I had a bash at this, with somewhat limited success using [borax], [zl group] and [zl sort 0]. I guess the degree of success depends on how dense the polyphonic texture is, and how regular/irregular those textures are. It might help if you posted an example patch, cos we're kind of in the dark here.
So why aren't you just using ddg.mono right "out of the box"? If you look at its help file, you can just basically remove the kslider and integer boxes, and just connect the notein right to the ddg.mono. I haven't done this, but should work I would think?
I'm late to this thread, but I have an abstraction I call cbm.mono (after ddg.mono) that takes a MIDI stream, and makes a MIDI-compatible mono stream (last note priority.) It can be found here: http://www.xfade.com/max/examples/
I just did some testing with this, and even changed the code to force a note-off at every note-on (a requirement for dealing with an intrinsically polyphonic synthesizer). Even with some code changes, we run into a difficult issue: the serial nature of MIDI notes.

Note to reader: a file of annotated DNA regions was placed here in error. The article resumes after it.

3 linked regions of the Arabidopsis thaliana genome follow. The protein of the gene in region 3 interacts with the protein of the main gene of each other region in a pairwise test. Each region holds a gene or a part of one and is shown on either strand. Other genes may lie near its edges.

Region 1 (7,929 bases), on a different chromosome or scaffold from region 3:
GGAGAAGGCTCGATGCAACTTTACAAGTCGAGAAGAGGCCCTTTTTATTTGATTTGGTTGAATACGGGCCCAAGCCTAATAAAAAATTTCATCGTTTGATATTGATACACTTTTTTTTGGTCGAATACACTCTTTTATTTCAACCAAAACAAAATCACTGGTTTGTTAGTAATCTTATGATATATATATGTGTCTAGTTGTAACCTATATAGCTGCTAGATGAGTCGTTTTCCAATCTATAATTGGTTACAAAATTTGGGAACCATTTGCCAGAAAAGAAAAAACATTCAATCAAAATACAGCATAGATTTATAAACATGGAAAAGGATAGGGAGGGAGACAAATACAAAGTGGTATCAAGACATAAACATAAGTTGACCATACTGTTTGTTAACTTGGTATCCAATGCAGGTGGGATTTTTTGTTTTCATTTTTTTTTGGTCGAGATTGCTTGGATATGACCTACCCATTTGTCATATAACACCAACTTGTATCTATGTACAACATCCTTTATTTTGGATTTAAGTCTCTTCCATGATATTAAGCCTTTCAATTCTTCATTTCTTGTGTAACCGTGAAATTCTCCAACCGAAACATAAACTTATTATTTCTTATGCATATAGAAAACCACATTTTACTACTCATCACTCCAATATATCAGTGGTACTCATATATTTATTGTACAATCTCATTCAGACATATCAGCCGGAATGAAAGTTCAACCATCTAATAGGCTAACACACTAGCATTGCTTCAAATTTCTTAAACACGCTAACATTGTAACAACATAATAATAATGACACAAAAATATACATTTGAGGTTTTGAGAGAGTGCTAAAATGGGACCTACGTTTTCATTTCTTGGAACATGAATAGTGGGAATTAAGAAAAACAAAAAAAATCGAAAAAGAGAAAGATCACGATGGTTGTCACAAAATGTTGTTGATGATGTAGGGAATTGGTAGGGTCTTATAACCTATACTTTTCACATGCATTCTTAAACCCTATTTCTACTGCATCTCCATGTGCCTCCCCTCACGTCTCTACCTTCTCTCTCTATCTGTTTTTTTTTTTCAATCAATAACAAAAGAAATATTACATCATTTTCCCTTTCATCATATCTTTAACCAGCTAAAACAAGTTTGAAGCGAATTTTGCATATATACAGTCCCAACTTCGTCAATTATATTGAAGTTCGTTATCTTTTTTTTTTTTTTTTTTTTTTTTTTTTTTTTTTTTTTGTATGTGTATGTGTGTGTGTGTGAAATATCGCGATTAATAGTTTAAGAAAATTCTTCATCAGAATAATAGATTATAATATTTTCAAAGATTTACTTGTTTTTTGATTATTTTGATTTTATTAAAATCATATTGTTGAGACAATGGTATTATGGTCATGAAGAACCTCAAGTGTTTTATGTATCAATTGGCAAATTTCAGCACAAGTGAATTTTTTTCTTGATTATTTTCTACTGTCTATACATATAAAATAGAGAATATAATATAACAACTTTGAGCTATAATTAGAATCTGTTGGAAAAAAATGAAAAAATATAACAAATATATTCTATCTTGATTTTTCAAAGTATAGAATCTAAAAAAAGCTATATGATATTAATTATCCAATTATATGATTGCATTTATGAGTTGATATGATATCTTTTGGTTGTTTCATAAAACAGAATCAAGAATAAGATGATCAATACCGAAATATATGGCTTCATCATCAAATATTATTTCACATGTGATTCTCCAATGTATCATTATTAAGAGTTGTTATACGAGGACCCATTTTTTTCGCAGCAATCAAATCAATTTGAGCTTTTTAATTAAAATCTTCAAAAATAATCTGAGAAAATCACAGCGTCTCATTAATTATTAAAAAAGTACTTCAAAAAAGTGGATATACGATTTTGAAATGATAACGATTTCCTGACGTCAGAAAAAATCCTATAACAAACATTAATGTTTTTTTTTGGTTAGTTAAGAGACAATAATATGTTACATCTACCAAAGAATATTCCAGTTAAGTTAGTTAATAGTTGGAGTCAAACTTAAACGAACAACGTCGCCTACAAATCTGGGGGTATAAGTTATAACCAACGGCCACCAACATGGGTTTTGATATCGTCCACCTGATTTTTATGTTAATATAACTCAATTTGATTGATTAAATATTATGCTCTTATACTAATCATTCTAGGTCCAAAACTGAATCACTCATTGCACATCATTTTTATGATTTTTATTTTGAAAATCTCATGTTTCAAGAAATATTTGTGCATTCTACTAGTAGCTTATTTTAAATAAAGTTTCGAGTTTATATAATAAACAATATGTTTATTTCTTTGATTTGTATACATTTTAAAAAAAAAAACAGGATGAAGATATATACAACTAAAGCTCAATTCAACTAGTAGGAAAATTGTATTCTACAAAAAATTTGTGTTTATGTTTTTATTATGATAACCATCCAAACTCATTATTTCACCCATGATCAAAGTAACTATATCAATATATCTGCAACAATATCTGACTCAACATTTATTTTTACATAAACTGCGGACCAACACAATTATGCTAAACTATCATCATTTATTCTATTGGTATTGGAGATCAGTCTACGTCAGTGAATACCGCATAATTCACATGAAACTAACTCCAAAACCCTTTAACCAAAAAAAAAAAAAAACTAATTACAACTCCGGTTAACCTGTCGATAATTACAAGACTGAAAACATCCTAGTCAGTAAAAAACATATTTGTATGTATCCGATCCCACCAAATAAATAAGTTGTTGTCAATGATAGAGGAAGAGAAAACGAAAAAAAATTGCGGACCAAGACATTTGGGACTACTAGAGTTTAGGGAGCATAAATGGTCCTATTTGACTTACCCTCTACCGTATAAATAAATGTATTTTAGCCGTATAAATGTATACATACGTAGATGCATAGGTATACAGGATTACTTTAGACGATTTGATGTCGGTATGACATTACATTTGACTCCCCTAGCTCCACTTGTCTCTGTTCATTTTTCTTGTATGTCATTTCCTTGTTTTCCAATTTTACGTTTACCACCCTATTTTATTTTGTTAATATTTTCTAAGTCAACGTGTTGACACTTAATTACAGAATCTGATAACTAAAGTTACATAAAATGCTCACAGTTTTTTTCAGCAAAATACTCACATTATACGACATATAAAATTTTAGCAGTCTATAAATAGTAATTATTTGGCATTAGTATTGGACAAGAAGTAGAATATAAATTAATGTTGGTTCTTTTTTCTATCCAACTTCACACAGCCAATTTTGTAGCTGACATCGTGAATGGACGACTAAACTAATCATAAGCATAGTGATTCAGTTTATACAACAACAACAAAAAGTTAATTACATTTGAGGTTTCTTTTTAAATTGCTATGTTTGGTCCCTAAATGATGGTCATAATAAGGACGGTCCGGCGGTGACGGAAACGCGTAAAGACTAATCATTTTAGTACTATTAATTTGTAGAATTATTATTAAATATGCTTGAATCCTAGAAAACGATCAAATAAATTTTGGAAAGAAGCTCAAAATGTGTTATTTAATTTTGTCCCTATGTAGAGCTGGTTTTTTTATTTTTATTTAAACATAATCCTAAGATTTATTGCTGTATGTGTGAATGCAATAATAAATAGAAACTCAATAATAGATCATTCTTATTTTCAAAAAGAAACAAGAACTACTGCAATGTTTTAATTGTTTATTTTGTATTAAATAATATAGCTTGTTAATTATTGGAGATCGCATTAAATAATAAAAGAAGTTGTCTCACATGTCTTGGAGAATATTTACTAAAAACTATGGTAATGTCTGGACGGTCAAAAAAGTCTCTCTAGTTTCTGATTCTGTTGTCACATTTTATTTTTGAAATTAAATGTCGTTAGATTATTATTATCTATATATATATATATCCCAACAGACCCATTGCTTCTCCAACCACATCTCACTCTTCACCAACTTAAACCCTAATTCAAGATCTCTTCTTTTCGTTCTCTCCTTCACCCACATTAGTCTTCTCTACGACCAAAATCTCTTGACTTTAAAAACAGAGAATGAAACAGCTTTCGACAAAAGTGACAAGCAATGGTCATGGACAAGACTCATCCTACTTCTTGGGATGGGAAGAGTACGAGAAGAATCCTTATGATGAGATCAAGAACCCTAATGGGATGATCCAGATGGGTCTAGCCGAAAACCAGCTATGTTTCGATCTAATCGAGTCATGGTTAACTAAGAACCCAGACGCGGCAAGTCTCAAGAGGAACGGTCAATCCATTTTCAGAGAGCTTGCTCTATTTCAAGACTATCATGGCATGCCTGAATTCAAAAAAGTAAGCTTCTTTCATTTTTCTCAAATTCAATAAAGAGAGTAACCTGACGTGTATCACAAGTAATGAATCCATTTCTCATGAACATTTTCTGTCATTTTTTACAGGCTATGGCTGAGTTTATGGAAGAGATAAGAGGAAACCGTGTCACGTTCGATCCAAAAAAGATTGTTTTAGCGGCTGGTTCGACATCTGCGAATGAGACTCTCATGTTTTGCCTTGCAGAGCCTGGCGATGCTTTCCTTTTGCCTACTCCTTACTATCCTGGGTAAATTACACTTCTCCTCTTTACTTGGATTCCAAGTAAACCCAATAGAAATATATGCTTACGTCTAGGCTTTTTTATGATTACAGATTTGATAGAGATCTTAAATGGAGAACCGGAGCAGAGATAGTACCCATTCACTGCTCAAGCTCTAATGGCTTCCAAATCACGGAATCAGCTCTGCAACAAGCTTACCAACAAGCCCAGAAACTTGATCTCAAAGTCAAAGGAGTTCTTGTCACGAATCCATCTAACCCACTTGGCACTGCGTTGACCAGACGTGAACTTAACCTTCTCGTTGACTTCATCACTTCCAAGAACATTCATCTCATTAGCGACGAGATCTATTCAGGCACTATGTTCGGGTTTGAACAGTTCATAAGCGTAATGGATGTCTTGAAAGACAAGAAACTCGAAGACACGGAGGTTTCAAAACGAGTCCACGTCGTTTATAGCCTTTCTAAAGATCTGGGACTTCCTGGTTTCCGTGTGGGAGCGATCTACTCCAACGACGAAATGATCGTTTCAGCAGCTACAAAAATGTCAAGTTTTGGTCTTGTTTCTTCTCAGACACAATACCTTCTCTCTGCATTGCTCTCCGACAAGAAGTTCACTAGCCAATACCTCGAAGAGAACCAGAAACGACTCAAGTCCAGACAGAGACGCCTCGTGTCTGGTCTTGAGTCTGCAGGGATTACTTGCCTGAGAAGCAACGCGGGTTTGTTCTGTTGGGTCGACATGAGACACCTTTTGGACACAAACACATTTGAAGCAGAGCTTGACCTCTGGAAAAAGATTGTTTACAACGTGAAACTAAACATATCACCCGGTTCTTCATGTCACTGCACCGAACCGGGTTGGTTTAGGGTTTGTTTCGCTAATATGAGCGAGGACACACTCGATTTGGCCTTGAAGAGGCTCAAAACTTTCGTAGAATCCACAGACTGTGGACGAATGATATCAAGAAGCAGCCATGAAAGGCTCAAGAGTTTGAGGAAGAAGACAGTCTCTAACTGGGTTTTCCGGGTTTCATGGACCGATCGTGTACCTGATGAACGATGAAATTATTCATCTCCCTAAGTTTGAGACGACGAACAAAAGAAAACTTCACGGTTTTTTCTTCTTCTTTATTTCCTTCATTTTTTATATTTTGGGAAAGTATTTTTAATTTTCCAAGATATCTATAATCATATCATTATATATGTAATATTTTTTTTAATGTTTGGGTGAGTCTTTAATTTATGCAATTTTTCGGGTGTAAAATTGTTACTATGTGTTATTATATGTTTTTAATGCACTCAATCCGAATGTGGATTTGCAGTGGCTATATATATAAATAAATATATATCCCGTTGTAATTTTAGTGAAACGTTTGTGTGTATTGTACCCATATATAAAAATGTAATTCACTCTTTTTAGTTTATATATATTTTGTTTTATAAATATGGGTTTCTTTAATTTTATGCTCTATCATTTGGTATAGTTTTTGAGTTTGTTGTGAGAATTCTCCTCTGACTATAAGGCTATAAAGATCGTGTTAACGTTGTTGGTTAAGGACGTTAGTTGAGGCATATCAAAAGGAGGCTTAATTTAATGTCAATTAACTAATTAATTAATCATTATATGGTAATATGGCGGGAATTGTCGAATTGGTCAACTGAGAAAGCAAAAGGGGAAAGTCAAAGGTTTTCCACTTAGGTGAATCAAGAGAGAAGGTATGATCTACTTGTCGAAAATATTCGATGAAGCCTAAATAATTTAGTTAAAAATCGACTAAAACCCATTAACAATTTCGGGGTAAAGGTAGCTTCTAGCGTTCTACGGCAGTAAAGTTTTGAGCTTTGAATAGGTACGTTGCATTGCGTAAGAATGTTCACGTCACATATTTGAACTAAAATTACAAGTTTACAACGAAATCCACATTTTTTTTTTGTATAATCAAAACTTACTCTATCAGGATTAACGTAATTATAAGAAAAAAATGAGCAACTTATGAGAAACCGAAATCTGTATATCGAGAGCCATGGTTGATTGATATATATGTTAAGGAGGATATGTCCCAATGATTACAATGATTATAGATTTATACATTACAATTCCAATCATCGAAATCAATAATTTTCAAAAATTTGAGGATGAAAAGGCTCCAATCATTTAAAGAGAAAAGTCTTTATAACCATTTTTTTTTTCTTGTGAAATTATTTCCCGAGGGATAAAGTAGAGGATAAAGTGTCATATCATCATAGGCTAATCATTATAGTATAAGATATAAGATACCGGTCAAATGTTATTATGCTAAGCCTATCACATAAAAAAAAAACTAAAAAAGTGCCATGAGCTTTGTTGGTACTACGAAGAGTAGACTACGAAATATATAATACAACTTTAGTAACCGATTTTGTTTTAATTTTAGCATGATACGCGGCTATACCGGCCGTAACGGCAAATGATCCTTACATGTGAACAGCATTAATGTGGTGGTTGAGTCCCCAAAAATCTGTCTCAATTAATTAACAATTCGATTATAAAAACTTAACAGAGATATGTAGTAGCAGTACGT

For example, if we hit a chord stack on a keyboard containing C, E, G, D, the notes aren't sent to the notein object as a chord stack; it is sent to notein as four individual notes in some arbitrary order. Let's assume that the order is as shown (C, E, G, D). ddg.mono sees each note come in, stores it and sounds it in that order (if Last Note priority is chosen). When you release the notes, the note-off messages are also sent serially (in some arbitrary order), and may also sound because previous notes are being released from the storage stack, and a new note is becoming the 'current' note.
In doing some basic testing with Live, it appears that chord stacks are sent in low-to-high note order. Thus, even with changes to the code to support polyphonic synthesizer input, you get faux polyphony as the individual notes are all received, sounded, stored, then potentially re-sounded on key release.
Eliminating this problem would either require some sort of speedlim-like behavior, or receipt-time encoding/decoding - both of which are too fragile to consider at this time. If someone were to have a good theoretical alternative, I'd be willing to try to code it up.